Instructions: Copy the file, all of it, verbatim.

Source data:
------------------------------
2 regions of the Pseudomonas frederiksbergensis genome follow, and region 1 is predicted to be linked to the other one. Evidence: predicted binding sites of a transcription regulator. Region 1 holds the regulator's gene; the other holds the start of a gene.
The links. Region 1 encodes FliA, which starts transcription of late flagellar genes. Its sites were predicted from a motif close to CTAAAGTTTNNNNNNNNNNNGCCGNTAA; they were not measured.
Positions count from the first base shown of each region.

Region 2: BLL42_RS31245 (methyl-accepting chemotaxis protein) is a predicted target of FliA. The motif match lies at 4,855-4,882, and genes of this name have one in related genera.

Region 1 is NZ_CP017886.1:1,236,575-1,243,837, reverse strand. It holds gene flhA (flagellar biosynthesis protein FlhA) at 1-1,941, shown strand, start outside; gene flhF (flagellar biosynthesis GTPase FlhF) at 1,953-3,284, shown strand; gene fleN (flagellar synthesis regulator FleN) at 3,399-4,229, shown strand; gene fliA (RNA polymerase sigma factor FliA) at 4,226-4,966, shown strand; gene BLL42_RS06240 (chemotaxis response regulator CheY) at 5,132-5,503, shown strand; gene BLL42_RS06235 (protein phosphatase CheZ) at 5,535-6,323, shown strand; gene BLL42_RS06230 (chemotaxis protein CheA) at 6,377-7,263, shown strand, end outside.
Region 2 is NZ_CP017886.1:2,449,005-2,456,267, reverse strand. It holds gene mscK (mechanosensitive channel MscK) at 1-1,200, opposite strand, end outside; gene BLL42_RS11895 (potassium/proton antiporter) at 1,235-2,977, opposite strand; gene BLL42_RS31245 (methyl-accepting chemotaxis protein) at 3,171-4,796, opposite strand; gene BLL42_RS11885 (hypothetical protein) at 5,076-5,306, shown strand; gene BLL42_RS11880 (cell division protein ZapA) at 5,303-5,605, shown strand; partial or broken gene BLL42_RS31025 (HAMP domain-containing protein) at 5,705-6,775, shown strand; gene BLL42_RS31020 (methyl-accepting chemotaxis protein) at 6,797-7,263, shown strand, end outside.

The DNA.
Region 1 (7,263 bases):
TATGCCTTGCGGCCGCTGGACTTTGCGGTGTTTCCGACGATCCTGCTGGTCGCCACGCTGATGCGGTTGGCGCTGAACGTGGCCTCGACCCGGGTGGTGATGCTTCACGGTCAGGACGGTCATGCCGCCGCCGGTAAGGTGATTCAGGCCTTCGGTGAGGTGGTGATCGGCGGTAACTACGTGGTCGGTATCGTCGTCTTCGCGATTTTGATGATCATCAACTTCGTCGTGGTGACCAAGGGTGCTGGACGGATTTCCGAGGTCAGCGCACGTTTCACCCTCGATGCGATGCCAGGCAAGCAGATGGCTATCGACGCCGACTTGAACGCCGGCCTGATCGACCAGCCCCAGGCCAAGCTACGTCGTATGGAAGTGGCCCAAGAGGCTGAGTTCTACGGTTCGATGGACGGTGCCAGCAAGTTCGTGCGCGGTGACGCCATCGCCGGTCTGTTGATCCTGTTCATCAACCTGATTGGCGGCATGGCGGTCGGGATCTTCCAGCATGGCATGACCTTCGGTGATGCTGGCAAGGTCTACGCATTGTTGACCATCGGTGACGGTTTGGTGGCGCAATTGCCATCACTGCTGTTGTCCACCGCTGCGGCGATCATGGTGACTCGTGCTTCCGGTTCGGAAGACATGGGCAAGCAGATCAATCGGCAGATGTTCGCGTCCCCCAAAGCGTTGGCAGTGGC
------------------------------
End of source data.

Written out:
2 regions of the Pseudomonas frederiksbergensis genome follow, and region 1 is predicted to be linked to the other one. Evidence: predicted binding sites of a transcription regulator. Region 1 holds the regulator's gene; the other holds the start of a gene.
The links. Region 1 encodes FliA, which starts transcription of late flagellar genes. Its sites were predicted from a motif close to CTAAAGTTTNNNNNNNNNNNGCCGNTAA; they were not measured.
Positions count from the first base shown of each region.

Region 2: BLL42_RS31245 (methyl-accepting chemotaxis protein) is a predicted target of FliA. The motif match lies at 4,855-4,882, and genes of this name have one in related genera.

Region 1 is NZ_CP017886.1:1,236,575-1,243,837, reverse strand. It holds gene flhA (flagellar biosynthesis protein FlhA) at 1-1,941, shown strand, start outside; gene flhF (flagellar biosynthesis GTPase FlhF) at 1,953-3,284, shown strand; gene fleN (flagellar synthesis regulator FleN) at 3,399-4,229, shown strand; gene fliA (RNA polymerase sigma factor FliA) at 4,226-4,966, shown strand; gene BLL42_RS06240 (chemotaxis response regulator CheY) at 5,132-5,503, shown strand; gene BLL42_RS06235 (protein phosphatase CheZ) at 5,535-6,323, shown strand; gene BLL42_RS06230 (chemotaxis protein CheA) at 6,377-7,263, shown strand, end outside.
Region 2 is NZ_CP017886.1:2,449,005-2,456,267, reverse strand. It holds gene mscK (mechanosensitive channel MscK) at 1-1,200, opposite strand, end outside; gene BLL42_RS11895 (potassium/proton antiporter) at 1,235-2,977, opposite strand; gene BLL42_RS31245 (methyl-accepting chemotaxis protein) at 3,171-4,796, opposite strand; gene BLL42_RS11885 (hypothetical protein) at 5,076-5,306, shown strand; gene BLL42_RS11880 (cell division protein ZapA) at 5,303-5,605, shown strand; partial or broken gene BLL42_RS31025 (HAMP domain-containing protein) at 5,705-6,775, shown strand; gene BLL42_RS31020 (methyl-accepting chemotaxis protein) at 6,797-7,263, shown strand, end outside.

The DNA.
Region 1 (7,263 bases):
TATGCCTTGCGGCCGCTGGACTTTGCGGTGTTTCCGACGATCCTGCTGGTCGCCACGCTGATGCGGTTGGCGCTGAACGTGGCCTCGACCCGGGTGGTGATGCTTCACGGTCAGGACGGTCATGCCGCCGCCGGTAAGGTGATTCAGGCCTTCGGTGAGGTGGTGATCGGCGGTAACTACGTGGTCGGTATCGTCGTCTTCGCGATTTTGATGATCATCAACTTCGTCGTGGTGACCAAGGGTGCTGGACGGATTTCCGAGGTCAGCGCACGTTTCACCCTCGATGCGATGCCAGGCAAGCAGATGGCTATCGACGCCGACTTGAACGCCGGCCTGATCGACCAGCCCCAGGCCAAGCTACGTCGTATGGAAGTGGCCCAAGAGGCTGAGTTCTACGGTTCGATGGACGGTGCCAGCAAGTTCGTGCGCGGTGACGCCATCGCCGGTCTGTTGATCCTGTTCATCAACCTGATTGGCGGCATGGCGGTCGGGATCTTCCAGCATGGCATGACCTTCGGTGATGCTGGCAAGGTCTACGCATTGTTGACCATCGGTGACGGTTTGGTGGCGCAATTGCCATCACTGCTGTTGTCCACCGCTGCGGCGATCATGGTGACTCGTGCTTCCGGTTCGGAAGACATGGGCAAGCAGATCAATCGGCAGATGTTCGCGTCCCCCAAAGCGTTGGCAGTGGC